The Chinese yuan is inexorably climbing into the top ranks of global currencies. Photo: AFP / Nicolas Asfouri

For many years, seasoned investors have been extolling the virtues of investing in China. The reasons for this are varied and sound. They include risk diversification, low correlation with other key markets, the size and sophistication of the Chinese economy, the rise and rise of the middle class, and the major developments in technology and innovation.

However, 2021 has been an unusual year with China, due to a raft of triggers, now a significant concern for global investors. And it is likely to remain as such for at least the second half of next year too.

The country’s economic growth is uncertain, and it’s a major cause of worry for investors.

The International Monetary Fund’s latest forecasts, published in October, predict that China’s GDP growth will slow from 8% in 2021 to 5.6% in 2022. And many analysts are now saying that we should expect less than 5% growth next year.

Much of the recent slowdown has been fueled by the wider impact of the collapse of huge property developers such as Evergrande.

The crisis at the world’s most indebted company worsened in the last few days after news it had missed a critical repayment deadline. The property giant, whose liabilities exceed US$300 billion, failed to meet interest payments to international investors last week.

There are now serious discussions taking place that this could initiate a worrying credit crunch that would be disastrous for the world’s second-largest economy.

Typically, when there are prevalent growth risks, Beijing has been quick to roll out monetary and fiscal stimulus. But the government is now keener to rebalance the economy away from a reliance on debt – even if it means some short-term pain.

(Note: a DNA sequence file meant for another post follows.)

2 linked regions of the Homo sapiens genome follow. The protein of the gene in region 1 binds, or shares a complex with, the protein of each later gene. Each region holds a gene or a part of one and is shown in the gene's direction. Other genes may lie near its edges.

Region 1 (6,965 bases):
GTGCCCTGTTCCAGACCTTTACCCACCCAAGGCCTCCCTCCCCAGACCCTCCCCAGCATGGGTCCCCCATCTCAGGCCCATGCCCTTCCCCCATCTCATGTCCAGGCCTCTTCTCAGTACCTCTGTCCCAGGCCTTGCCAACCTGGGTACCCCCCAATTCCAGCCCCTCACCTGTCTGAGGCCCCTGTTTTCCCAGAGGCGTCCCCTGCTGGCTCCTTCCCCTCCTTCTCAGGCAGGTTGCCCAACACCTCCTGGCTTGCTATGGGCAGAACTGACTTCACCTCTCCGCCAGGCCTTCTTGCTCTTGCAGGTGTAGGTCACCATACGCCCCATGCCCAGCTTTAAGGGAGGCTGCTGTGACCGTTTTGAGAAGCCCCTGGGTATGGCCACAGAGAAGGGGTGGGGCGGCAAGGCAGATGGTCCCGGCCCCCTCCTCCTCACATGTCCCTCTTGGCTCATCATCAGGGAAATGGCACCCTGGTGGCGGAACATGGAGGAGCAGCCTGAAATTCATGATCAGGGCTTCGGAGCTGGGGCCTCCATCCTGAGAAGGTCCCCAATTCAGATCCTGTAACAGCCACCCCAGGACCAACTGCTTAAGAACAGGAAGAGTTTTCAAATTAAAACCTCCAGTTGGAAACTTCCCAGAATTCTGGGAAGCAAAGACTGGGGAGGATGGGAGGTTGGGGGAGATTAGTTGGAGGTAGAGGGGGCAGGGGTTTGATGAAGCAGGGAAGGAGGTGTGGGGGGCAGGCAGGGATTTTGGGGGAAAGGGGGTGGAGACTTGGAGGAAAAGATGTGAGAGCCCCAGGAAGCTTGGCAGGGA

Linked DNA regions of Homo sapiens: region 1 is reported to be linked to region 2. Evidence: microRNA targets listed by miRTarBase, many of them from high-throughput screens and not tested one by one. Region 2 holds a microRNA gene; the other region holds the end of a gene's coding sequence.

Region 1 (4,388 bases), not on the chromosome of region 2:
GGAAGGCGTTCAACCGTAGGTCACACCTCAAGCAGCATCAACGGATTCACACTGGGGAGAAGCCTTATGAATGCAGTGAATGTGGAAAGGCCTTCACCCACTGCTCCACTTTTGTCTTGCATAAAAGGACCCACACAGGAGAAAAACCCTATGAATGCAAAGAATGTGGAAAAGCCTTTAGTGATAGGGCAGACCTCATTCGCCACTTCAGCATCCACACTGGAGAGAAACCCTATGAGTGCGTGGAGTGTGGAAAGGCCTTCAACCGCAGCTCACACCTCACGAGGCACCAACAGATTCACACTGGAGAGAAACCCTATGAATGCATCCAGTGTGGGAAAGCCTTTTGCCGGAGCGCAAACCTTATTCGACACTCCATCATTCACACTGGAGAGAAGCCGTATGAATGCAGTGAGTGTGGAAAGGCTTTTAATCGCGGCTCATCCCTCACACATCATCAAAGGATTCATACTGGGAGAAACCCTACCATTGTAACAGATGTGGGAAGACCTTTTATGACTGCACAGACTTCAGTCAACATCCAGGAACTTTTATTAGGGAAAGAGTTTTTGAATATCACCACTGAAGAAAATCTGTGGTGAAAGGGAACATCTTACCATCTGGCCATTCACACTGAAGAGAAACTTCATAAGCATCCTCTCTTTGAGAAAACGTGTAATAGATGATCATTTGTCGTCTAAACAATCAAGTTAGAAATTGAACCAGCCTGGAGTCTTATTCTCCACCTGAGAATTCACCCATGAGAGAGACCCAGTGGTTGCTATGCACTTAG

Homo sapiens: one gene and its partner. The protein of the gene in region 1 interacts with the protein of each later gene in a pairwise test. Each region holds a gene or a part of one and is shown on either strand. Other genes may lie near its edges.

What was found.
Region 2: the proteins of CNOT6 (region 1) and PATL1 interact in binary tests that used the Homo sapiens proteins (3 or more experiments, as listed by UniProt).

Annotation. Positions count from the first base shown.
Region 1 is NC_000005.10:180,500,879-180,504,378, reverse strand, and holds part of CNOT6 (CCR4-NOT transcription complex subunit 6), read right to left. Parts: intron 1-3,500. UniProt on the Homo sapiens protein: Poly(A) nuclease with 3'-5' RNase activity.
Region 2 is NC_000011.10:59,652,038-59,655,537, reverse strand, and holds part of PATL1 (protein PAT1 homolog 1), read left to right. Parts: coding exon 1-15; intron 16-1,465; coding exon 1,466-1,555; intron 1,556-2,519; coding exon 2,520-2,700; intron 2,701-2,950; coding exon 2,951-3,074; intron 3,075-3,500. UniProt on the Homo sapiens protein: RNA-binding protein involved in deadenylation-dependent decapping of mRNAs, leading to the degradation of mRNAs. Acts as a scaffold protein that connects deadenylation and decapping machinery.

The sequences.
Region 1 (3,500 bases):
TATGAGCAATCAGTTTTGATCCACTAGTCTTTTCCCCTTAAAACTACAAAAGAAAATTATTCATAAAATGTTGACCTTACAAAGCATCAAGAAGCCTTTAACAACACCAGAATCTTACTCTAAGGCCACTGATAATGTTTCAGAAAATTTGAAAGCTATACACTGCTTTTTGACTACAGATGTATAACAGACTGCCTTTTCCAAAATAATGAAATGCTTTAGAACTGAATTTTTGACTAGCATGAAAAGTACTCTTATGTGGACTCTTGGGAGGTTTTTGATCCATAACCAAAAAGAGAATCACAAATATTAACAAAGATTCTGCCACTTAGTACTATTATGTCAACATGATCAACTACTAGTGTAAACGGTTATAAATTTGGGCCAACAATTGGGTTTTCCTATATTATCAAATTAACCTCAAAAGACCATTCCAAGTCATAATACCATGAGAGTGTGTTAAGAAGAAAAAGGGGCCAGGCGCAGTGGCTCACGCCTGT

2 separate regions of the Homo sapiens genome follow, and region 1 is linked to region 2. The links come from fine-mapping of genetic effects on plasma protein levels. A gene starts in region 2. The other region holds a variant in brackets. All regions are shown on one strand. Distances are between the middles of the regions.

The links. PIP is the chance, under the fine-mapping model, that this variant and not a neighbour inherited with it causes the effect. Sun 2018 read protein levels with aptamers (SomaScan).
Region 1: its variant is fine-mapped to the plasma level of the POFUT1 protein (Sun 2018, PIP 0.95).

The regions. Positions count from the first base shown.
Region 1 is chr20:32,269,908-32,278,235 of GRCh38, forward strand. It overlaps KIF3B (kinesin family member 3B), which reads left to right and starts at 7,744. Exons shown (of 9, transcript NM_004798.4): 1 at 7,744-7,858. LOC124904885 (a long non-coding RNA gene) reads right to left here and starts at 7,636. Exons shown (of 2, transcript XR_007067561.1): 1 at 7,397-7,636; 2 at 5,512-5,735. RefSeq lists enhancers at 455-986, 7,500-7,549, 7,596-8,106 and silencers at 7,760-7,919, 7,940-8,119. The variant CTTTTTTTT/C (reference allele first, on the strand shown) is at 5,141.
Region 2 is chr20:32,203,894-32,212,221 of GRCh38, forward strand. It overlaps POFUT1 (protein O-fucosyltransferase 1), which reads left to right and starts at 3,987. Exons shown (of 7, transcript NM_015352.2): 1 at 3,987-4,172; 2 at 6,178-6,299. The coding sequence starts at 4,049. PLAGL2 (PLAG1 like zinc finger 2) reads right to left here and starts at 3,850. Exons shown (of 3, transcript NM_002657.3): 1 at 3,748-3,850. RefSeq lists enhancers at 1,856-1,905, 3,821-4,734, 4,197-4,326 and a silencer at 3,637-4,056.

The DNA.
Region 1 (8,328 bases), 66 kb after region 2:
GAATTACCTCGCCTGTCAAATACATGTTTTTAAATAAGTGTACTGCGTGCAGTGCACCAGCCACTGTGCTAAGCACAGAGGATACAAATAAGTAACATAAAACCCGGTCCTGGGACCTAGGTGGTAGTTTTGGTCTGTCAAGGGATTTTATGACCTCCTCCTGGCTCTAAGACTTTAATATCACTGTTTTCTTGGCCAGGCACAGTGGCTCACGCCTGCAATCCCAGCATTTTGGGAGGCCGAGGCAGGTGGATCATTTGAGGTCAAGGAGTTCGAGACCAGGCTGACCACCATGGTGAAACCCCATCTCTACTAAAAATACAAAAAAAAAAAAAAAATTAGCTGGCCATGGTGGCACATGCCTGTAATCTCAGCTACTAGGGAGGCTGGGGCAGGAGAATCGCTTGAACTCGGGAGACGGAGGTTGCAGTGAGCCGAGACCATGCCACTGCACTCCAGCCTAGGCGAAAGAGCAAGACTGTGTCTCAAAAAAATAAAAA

That said, I do believe that we can expect to see some stimulus packages in the first few months of 2022, which could help soften the fallout from slowing growth.

Another of the largest risks is the China-Taiwan issue. Beijing is becoming increasingly noisy about its assertion that Taiwan is part of China. Meanwhile, the US has “guaranteed” the defense of Taiwan. Any escalation of tensions between the world’s two largest economies will directly impact global financial markets.

The other important angle to this issue is that of Taiwan Semiconductor Manufacturing Company (TSMC), the largest maker of chips that are needed for everything from cars to smartphones.

As such, China’s moving in on Taiwan would bring with it an extra positive for Beijing: It could potentially have state control over TSMC. This would be huge, as China, which lags behind in the semiconductor sector, could use it as a stick to hit the West by threatening to cut off supplies to North America and Europe.

Global investors will also be carefully monitoring for signs of a broader regulatory crackdown on Chinese tech companies after Beijing in effect issued a shock ban on the country’s $100 billion private tutoring sector in September.

Entities that want to list in the US, that use algorithms “too much,” or have large cloud computing capacity have also been targeted.

That regulatory attack on tutoring, and other sectors such as gaming and ride-sharing, appears to highlight the Chinese government’s new thinking and its increasing push for control of private enterprise. This stance could be expected to bubble throughout 2022.

Given the state-sponsored attack on private capital, investors will be required to take a leap of faith regarding China’s political strategies.

There are many investment headwinds on the horizon – as well as key tailwinds – for global investors to consider in 2022. But China will remain one of the biggest areas of concern.

Nigel Green is founder and CEO of deVere Group. Follow him on Twitter at @nigeljgreen